Complete Guide to Financial Help for Regular Ottawans

(Photo by Shubham Sharan on Unsplash)

Various orders of government and community organizations have been responding to the COVID-19 pandemic. The resources and supports that have resulted can be difficult to keep track of, so we have compiled a list here that we will update regularly. Residents can also dial 2-1-1 Help Line, which offers referrals to local community, social, government and health services. Find a list of resources for small businesses here.

Municipal Response 

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Updates on Ottawa Public Health’s response to COVID-19 can be found here.

Some important highlights: 

  • The City of Ottawa’s Human Needs Task Force: A Human Needs Task Force has been implemented as part of the City’s Emergency Management Plan and emergency response to COVID-19 to ensure that we are responsive to the emerging needs of the community. Check out their page for support and assistance. The task force is currently focused on service coordination for immediate, medium and long-term response associated with five emerging needs: 
    • Outreach to isolated seniors 
    • Food security 
    • Transportation 
    • Volunteer coordination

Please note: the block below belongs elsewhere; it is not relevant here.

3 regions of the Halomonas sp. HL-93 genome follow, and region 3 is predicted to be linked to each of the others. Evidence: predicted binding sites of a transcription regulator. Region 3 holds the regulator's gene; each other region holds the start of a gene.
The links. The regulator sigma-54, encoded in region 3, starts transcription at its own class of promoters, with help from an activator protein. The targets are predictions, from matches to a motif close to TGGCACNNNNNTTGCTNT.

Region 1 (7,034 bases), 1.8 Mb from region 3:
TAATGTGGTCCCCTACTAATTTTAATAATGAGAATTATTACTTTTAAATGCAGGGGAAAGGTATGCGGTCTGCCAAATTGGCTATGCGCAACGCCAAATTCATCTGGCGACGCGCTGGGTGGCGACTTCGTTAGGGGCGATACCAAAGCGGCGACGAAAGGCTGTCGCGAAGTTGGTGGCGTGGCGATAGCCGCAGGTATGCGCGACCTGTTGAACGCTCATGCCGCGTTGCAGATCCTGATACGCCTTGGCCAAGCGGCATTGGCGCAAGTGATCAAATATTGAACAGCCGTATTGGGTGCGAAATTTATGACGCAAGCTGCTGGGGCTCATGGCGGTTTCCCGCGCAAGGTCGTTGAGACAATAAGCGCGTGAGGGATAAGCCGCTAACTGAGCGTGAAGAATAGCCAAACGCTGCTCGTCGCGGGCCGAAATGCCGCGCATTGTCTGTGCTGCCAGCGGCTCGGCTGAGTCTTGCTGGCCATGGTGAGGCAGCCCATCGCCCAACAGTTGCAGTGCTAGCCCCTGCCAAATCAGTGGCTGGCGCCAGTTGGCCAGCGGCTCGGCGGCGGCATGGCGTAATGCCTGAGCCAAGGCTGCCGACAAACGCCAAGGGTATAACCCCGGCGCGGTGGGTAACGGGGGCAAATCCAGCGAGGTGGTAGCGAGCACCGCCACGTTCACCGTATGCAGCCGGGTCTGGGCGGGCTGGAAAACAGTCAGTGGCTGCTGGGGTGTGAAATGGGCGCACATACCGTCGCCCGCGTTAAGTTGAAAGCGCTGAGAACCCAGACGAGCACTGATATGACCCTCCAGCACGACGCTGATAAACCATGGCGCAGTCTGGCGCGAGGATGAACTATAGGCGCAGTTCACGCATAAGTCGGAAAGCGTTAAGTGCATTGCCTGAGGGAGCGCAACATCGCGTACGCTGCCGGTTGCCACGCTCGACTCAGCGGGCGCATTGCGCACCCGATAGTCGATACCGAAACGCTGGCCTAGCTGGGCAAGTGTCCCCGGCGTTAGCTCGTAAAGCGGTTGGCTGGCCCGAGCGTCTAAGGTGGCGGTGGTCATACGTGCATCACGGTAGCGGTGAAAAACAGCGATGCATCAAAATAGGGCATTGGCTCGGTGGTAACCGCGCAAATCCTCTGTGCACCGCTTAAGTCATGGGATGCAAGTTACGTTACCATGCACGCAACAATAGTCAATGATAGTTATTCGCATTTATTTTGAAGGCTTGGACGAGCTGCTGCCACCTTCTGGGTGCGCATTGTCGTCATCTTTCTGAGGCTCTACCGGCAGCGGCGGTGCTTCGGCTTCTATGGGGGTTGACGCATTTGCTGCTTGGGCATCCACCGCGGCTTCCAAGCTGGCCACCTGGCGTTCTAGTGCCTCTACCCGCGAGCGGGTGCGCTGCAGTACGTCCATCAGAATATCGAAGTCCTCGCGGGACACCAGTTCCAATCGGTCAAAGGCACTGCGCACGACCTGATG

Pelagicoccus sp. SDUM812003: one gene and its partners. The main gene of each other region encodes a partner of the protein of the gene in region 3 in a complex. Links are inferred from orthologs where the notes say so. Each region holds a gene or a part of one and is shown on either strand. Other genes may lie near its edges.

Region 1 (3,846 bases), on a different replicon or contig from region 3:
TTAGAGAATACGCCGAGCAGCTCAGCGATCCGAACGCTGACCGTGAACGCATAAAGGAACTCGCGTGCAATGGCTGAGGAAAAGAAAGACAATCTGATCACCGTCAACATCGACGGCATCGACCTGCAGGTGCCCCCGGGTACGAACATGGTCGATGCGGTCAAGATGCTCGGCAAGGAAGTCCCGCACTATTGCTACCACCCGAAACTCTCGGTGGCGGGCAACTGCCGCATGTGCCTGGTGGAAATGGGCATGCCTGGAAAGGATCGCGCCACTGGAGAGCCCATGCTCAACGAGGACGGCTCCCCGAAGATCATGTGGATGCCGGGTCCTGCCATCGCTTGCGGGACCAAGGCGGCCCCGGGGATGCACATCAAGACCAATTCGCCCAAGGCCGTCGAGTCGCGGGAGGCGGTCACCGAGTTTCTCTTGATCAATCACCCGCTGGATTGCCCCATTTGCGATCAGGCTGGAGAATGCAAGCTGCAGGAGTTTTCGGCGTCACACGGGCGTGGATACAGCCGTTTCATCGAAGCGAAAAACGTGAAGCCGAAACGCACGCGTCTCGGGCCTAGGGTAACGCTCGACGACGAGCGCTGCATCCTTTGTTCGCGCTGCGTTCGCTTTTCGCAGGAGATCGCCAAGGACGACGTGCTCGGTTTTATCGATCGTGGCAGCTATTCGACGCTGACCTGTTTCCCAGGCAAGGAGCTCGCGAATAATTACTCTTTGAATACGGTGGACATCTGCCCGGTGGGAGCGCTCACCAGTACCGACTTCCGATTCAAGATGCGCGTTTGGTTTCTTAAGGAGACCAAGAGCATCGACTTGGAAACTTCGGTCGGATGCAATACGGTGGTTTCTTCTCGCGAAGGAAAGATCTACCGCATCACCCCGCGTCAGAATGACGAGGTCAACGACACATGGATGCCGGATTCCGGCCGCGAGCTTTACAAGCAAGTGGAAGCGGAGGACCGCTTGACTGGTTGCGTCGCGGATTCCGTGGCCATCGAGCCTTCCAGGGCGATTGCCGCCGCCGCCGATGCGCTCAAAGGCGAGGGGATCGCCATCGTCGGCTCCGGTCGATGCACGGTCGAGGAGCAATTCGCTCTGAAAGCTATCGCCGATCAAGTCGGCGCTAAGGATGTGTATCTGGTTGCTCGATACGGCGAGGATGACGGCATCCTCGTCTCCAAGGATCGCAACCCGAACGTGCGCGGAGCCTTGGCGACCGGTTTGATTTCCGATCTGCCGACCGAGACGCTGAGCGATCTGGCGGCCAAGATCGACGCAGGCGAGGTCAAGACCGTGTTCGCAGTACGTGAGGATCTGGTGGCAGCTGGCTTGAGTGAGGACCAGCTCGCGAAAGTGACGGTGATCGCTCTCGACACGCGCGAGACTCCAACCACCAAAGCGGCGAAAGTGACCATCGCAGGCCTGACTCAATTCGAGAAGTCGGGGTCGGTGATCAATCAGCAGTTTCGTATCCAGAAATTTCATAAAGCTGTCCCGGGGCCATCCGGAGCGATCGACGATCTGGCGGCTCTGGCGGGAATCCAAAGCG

• Housing and homeless needs 

Human Needs Task Force contact information: 

English: SCS_HNTF@ottawa.ca  

French: SCS_GTBH@ottawa.ca 

Phone number: 613-580-2424 ext. 26753 

  • Employment and Social Services: Financial assistance may be available to help people meet their basic living expenses. Where no other financial resources are available, emergency financial assistance may be provided during a crisis. It is generally for health-related items, such as: 
    • Medicine 
    • Personal care items 
    • Diabetic, surgical, incontinence and ostomy supplies 
    • Mobility devices 
    • Transportation 
    • Housing-related arrears 

For Emergency financial assistance call 3-1-1 and press 4 for social services. Individuals are asked to not visit any Employment and Social Service centre location in person. All requests are to be completed over the phone. Staff will assess which programs residents are eligible for. Existing clients can also call or email their case workers. In addition, Ontario Works has a service available to clients called MyBenefits. It is an online tool that allows clients to report changes or get information about their Ontario Works case. Individuals who have applied for Employment Insurance but are waiting for their first payment can apply for Ontario Works Assistance. 

  • Child Care: The City of Ottawa’s Financial Services Unit will be issuing account credits to eligible families in receipt of a fee subsidy and full-fee families enrolled in Municipal Child Care Centres as a result of child-care services not being available.  Families who have a credit balance on their account will be reimbursed using the same method of payment used to make the original payment All reimbursements are being prioritized and will be completed as quickly as possible.  In addition, preauthorized bank and credit card payments for April 1, 2020 have been temporarily suspended to help support families and will be reassessed as this situation continues to evolve.